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Archive for the ‘Special Cases related to Breastfeeding’ Category

Written by Paula P. Meier, R.N., DNSc, FAAN, Rush-Presbyterian St. Luke’s Medical Center.
With thanks to Medela for allowing us to re-produce this article.

Babies classed as premature are unable to suck, and therefore the mothers do need to use a breastpump to exctract breastmilk. Many people think that giving birth prematurely limits a mother’s ability to make enough milk, but this is not true. The extra stress, discomfort, and fatigue that go along with the birth of a premature baby can cause a slow start with milk production. In the first few days after giving birth, mothers may make just drops of milk each time they use the breast pump, so it is easy to get discouraged. Remember, these drops are like a medicine for your baby, because they provide protection from infection. And– this slow start usually gives way to an adequate milk supply by the fifth or sixth day after birth.

Which Breast pump should I use?

Using a hospital grade breastpump to express breastmilk for your premature baby.Studies have evaluated the different kinds of breast pumps available to new mothers. The findings show that mothers who are expressing milk for premature babies should use a hospital-grade electric breast pump-ideally with a double collection kit, so that both breasts can be emptied at the same time. This type of pump is the most effective in stimulating release of the milk-making hormone, prolactin, which results in the greatest amount of milk. Mothers sometimes report that they have received a battery-operated or a less-powerful electric pump as a “baby shower” gift, and want to use it to express milk for their premature baby. While this type of pump is suitable for a mother who uses it only once or twice a day and breastfeeds a full-term baby the rest of the time, it does not provide enough stimulation to establish and maintain a good milk supply for a mother who is pumping for a premature baby. If you have received one of these pumps as a gift, you will be able to use it later-after your baby comes home and is feeding.well from the breast. But, in the first few weeks after premature delivery, you should plan to rent a hospital-grade electric pump.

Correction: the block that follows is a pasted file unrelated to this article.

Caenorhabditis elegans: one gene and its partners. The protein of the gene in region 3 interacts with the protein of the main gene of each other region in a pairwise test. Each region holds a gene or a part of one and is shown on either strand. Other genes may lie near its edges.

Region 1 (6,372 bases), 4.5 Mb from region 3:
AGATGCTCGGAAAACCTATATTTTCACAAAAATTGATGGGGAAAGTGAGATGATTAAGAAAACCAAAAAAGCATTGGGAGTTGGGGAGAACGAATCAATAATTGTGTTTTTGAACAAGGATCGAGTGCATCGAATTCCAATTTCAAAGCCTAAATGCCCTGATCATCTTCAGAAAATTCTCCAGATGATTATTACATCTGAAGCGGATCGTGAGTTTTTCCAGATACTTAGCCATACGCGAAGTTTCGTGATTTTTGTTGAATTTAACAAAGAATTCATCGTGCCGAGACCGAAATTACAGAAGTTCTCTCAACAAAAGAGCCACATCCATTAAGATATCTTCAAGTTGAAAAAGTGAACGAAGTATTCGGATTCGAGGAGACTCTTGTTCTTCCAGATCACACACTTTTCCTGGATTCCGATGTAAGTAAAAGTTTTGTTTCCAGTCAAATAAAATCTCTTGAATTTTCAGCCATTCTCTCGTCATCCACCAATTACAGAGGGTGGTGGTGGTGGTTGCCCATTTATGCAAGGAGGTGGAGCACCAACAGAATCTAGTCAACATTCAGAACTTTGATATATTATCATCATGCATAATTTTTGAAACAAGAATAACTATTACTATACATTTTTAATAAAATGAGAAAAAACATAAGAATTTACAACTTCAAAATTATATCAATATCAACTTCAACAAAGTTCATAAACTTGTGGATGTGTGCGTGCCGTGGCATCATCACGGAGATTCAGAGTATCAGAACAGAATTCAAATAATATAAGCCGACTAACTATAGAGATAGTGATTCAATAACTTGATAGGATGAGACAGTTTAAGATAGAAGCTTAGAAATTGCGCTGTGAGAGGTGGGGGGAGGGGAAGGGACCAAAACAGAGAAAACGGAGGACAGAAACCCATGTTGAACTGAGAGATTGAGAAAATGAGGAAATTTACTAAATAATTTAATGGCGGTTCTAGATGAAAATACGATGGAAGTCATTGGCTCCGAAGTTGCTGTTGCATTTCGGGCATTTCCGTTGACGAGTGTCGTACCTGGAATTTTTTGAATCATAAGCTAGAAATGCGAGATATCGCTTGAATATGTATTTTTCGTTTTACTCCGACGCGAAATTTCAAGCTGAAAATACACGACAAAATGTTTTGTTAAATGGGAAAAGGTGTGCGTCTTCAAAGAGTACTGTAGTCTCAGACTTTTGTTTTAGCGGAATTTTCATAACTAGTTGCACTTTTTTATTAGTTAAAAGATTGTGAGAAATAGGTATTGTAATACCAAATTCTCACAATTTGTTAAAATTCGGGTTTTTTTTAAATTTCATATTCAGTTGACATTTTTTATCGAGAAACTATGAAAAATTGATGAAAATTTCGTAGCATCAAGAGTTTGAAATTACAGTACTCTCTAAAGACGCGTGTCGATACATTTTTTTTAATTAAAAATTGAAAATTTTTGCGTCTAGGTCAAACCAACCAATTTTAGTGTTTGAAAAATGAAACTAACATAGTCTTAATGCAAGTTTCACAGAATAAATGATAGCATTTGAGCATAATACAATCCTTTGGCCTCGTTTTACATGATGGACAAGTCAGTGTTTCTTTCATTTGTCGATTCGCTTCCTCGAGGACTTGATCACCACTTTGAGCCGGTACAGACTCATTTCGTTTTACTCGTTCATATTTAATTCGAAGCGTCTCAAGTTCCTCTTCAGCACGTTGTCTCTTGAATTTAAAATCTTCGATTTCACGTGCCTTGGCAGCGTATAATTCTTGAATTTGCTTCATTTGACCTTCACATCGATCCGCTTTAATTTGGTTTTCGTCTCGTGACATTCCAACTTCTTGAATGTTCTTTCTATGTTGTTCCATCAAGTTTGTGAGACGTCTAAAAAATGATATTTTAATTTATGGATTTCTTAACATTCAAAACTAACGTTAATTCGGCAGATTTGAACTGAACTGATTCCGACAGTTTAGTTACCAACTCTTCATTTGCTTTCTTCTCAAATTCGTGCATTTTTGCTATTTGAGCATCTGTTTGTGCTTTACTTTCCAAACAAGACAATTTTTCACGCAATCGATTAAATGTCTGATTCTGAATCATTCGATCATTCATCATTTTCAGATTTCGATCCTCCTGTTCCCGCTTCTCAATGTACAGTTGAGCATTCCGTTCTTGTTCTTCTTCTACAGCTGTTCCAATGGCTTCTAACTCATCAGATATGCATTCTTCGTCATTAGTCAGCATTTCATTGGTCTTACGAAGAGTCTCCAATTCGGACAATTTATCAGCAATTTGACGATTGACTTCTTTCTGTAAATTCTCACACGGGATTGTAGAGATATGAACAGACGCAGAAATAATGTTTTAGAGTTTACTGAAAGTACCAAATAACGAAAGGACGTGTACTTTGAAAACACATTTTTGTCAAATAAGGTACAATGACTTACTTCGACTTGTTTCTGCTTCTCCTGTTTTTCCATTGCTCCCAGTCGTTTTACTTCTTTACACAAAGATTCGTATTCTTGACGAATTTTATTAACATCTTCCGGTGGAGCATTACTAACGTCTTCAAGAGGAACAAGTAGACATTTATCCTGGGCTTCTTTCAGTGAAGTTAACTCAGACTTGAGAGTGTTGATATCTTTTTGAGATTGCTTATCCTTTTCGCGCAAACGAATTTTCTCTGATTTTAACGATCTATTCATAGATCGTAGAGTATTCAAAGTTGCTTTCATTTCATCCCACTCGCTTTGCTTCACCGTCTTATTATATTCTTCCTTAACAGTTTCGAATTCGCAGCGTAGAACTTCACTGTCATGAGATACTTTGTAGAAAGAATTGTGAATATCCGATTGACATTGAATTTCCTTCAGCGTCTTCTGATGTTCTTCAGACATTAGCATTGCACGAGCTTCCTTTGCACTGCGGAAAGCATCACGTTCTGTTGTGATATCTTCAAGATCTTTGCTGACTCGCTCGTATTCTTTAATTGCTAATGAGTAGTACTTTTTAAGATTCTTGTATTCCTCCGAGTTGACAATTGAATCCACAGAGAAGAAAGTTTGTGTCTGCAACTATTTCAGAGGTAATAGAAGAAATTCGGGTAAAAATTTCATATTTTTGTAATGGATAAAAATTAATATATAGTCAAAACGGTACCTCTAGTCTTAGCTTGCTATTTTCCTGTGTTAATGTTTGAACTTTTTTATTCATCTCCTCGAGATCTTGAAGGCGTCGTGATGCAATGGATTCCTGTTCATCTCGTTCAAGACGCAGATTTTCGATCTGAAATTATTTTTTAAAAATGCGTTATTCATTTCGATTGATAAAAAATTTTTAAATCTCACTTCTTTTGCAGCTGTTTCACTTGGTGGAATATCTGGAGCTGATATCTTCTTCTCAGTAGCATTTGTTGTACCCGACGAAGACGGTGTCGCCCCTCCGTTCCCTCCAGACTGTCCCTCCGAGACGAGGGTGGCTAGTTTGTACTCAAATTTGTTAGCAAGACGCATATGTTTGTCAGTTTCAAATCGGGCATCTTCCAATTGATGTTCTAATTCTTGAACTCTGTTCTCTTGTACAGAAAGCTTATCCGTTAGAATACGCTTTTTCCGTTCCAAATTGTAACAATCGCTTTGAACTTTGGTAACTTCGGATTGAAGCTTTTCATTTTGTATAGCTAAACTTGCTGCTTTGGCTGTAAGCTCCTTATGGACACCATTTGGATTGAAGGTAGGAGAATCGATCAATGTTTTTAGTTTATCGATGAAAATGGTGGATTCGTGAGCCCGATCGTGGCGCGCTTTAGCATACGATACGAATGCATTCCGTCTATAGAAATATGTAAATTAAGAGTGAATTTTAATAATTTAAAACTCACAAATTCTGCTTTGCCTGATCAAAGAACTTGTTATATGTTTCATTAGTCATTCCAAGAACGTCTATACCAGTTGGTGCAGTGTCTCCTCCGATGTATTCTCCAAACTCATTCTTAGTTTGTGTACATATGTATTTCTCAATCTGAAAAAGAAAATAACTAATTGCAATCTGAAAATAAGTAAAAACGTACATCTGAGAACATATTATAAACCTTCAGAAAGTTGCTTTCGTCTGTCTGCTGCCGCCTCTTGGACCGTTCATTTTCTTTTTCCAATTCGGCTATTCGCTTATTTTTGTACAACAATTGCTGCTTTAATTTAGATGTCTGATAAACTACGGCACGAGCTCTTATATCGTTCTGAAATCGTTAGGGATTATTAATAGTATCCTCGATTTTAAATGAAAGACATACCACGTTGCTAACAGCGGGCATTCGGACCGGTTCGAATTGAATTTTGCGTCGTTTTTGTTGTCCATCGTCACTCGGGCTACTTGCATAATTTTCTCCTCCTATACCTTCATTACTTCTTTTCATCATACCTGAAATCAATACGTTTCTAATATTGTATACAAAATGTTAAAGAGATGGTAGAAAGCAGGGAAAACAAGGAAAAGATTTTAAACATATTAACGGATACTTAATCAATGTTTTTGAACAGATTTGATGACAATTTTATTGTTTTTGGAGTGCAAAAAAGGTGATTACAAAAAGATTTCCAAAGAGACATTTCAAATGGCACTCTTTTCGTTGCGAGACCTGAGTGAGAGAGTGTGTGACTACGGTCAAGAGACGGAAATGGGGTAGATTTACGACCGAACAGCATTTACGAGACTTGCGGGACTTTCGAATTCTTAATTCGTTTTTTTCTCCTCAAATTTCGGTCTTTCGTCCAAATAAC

Premature Baby

How often should I use the breastpump?

During your first few weeks of expressing breastmilk, your should use the pump as frequently as 8-10 times per 24 hour period -about as often as a healthy, full-term baby would feed at the breast in the early days after birth. The purpose of this frequent pumping is to stimulate prolactin during the time that your body is beginning to make milk in plentiful amounts. While you may get only drops of milk at first, frequent pumping is important in building an abundant, long-lasting milk supply. You may not see the results of your pumping immediately, but your efforts should pay off toward the end of the first week of milk expression. Night time pumping helps boost your supply, so speak with the health care professionals about whether you sould be setting your alarm to wake up to pump.

How long should each pumping session last?

In the first few days after birth, most mothers express very small amounts of milk-from a few drops to a few teaspoons-at each pumping. During this time, a pumping session should last from 10-15 minutes, which is enough time to stimulate the release of prolactin. However, after the milk has “come in” several days later, and you produce more than half an ounce at each expression, you should use the pump until your milk has stopped flowing for at least 1-2 minutes. The last droplets of milk released during pumping contain very high levels of fat, which provides most of the calories in your milk. If you stop pumping after 10 or 15 minutes while your milk is still flowing, your baby may not receive these valuable fat calories. Also, your breasts need to be emptied as much as possible–meaning that milk flow has stopped-otherwise your body thinks that the milk left in the breasts isn’t needed, and less will be produced. A few mothers say that the milk never “stops” flowing while they pump. As a general rule, you should not pump for more than 30 minutes, even if milk continues to flow. Also, if you pump for this long at each milk expression, you do not need to pump as frequently as a mother who can express her breasts in less time.